Why Analysts Just Cannot Get Enough of Intel, Even at 17-Year Highs
Intel Corp. (NASDAQ: INTC) is moving beyond just being a processor company for PCs and servers, and the chip giant is being rewarded handily for that move. While 24/7 Wall St. covered the earnings in depth, the reality is that all new initiatives appear to be firing on all cylinders for Intel. So much for the world only being about NVIDIA and AMD!
What stood out ahead of earnings was that Intel’s stock price was up 1.4% at $41.35 before the report. In fact, the stock hit a 17-year high dating back to that old technology and internet bubble that burst back in the year 2000. Even at these highs, you might be shocked at how low an earnings multiple the market is still assigning to Intel.
The reaction after earnings was even more impressive, and Intel was trading up over 7% at $44.40 late on Friday. Intel was rewarded by seeing about $14 billion in market value added in the week. And Intel’s guidance was solid too.
24/7 Wall St. tracks many key analyst calls in key stocks each day and week. Intel’s pre-earnings consensus analyst target price target was $40.80. That consensus target was up at $44.12 on Friday and is likely to be adjusted higher next week when the catch-up analyst calls are seen.
While many analysts reiterated and maintained their ratings on Intel, there were some upgrades that stood out.
Merrill Lynch raised its rating on Intel to Buy from Neutral with a $49 price objective from a prior $42 objective. The report signaled that Intel’s “beat and raise” quarter addresses concerns over competition and cash flow generation. The team sees Intel not being first but still having a pipeline to benefit in new markets, with its growth products now at 45% of sales with 10% compounded growth ahead. The team even thinks that Intel’s unexpected cost discipline can drive free cash flows up 15% annually at a time that Intel is valued at less than 13 times earnings, while it has a 2.7% dividend yield and $13 billion left in buybacks.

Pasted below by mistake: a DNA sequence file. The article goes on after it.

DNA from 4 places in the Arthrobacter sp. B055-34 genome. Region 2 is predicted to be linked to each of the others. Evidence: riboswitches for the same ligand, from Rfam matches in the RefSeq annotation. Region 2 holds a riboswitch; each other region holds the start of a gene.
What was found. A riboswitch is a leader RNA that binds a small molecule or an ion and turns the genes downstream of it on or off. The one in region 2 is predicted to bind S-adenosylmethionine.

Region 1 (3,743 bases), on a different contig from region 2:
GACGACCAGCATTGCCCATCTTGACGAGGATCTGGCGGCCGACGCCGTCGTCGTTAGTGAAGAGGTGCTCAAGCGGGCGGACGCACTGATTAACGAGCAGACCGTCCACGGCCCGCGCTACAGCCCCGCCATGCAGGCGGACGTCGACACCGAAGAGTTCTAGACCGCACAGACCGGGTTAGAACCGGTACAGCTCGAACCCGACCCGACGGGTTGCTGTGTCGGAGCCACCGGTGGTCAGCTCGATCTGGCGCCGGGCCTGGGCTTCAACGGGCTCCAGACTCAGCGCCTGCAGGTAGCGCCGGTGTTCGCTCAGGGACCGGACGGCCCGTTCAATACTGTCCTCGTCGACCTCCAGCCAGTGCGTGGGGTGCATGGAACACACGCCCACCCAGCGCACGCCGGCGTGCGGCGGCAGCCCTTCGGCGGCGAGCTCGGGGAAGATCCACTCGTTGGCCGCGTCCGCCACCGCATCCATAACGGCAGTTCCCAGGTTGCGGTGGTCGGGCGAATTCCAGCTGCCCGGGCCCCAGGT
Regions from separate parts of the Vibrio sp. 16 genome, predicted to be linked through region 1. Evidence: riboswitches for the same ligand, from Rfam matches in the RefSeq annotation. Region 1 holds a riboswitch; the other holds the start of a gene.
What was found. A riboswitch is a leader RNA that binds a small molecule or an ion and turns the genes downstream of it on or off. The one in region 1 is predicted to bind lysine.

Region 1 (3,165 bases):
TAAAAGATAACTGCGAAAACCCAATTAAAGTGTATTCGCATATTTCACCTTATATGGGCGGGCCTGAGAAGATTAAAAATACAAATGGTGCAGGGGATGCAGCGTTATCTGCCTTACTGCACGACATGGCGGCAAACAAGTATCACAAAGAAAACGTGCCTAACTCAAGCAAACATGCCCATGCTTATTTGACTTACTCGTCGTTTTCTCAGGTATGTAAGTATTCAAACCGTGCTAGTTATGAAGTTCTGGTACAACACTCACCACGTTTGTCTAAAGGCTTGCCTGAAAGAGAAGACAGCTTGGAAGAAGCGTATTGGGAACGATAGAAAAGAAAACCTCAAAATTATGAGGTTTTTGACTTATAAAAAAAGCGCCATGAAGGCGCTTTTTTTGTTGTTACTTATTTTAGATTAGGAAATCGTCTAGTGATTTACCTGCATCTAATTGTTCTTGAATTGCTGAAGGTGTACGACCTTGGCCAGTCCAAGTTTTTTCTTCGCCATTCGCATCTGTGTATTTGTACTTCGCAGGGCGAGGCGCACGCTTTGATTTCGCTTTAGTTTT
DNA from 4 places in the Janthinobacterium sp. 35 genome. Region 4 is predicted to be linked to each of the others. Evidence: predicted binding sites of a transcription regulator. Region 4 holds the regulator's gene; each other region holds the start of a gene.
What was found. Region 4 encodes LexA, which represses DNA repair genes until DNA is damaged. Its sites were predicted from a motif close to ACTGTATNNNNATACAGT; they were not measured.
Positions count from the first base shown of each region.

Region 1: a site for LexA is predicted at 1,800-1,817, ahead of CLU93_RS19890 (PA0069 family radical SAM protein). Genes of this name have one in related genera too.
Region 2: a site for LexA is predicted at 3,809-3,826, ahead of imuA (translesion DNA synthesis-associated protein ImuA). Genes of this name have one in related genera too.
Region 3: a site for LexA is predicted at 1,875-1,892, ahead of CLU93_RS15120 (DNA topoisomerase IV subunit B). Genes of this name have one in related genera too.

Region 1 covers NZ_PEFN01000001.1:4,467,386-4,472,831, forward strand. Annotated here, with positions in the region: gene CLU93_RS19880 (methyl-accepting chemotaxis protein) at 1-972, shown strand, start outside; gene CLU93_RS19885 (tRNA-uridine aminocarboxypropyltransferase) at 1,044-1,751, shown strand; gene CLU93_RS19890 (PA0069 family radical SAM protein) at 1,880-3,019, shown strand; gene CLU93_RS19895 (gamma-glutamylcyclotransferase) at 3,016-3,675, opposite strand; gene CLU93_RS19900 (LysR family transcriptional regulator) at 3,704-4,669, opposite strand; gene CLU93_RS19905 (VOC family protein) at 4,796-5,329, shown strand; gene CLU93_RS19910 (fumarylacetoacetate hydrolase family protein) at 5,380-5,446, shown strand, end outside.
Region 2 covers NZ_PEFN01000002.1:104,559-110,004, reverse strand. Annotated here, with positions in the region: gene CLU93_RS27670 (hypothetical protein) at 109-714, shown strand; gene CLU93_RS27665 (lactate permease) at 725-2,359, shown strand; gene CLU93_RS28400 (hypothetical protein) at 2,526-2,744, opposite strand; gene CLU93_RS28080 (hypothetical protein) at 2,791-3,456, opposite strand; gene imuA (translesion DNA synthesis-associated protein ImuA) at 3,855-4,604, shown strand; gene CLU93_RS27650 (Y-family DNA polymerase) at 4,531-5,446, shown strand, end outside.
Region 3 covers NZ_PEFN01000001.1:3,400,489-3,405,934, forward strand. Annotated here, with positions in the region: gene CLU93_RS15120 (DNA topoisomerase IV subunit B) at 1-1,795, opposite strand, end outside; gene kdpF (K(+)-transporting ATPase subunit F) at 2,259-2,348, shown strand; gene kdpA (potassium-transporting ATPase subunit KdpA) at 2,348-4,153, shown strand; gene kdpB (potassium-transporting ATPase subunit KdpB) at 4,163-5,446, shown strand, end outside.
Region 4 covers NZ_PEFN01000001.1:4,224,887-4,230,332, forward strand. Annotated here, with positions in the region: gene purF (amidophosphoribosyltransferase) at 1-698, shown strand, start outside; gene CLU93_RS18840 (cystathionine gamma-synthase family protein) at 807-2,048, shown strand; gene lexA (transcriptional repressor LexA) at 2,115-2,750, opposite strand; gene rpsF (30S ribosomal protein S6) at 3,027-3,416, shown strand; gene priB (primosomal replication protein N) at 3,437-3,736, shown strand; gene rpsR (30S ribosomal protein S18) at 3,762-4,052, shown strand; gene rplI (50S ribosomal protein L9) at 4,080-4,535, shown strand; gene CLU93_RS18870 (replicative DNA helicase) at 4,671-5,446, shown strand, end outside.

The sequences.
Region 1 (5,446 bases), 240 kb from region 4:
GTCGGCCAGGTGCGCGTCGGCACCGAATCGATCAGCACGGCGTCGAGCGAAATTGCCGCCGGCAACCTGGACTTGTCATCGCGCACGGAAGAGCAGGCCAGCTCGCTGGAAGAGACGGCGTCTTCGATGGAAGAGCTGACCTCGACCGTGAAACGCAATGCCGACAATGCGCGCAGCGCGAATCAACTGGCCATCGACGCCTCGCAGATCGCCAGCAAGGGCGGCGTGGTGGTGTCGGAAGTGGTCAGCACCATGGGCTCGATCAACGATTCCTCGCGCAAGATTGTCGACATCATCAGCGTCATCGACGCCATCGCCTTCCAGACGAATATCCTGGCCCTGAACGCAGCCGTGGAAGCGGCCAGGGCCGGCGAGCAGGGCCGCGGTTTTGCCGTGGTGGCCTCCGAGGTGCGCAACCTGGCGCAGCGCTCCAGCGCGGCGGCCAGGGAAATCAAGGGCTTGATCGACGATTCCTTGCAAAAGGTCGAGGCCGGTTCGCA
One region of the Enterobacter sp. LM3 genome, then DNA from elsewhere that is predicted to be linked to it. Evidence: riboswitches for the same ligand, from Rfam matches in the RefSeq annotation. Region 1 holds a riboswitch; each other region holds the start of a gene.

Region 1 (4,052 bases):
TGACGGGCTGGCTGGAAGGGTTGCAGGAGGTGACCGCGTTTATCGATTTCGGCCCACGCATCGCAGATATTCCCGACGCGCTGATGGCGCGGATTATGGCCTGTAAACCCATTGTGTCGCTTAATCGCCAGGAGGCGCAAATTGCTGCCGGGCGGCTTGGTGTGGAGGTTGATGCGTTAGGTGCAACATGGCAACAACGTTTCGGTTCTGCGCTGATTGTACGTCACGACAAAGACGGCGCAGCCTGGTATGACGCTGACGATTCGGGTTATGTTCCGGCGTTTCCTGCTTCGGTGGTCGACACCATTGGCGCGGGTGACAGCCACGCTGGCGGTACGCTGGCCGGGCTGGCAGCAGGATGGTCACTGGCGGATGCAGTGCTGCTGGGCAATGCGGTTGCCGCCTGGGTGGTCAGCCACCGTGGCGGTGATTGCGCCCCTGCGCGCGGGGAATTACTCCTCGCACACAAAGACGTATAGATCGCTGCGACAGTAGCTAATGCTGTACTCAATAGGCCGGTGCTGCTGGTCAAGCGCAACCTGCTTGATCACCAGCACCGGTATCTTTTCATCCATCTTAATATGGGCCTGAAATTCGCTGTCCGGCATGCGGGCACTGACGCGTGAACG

The Merrill Lynch investment rationale says:
The company has exhibited solid long term growth in data center/servers where it has 90%+ market share and which are being driven by emerging consumer cloud applications, and incremental opportunities in mobile, memory, and the internet of things. In conjunction with improved operational execution, we believe Intel’s many growth vectors can help offset the incremental competition from AMD and Nvidia and from declines in the PC market.
Intel’s chart, according to Merrill Lynch’s technical team, even indicated that the new base for the stock sets the stage for longer-term upside, with upside projections at $51 first and perhaps $61 to $62 further down the road.
Other big price targets have raised as well. The actual ratings don’t really matter, but it is interesting to see that the consensus analyst target went up almost 7%. Many price target hikes seen from Friday alone:
- B. Riley to $53 from $46
- BMO to $37 from $34
- Canaccord Genuity to $41 from $38
- Credit Suisse to $42 from $35
- Deutsche Bank to $45 from $43
- JPMorgan to $53 from $45
- Mizuho to $47 from $45
- MKM Partners to $48 from $42
- Morgan Stanley to $39 from $38
- Needham to $45 from $43
- RBC to $44 from $40
- SunTrust Robinson Humphrey to $43 from $39
- Susquehanna to $48 from $46
- Wells Fargo to $50 from $45
Anyhow, you get the idea. Analysts are chasing their tails to raise their price targets on Intel in the wake of it acquiring Mobileye and Altera. The fact that many of the analysts have missed out for so long may be because they thought AMD and NVIDIA were the only paths forward for artificial intelligence, virtual reality, the internet of things, graphics, processors and so on.
Intel shares were trading up over 7% at $44.40 as Friday’s trading came to a close. Its market cap is now $208 billion, and its new 52-week trading range is $33.23 to $45.00.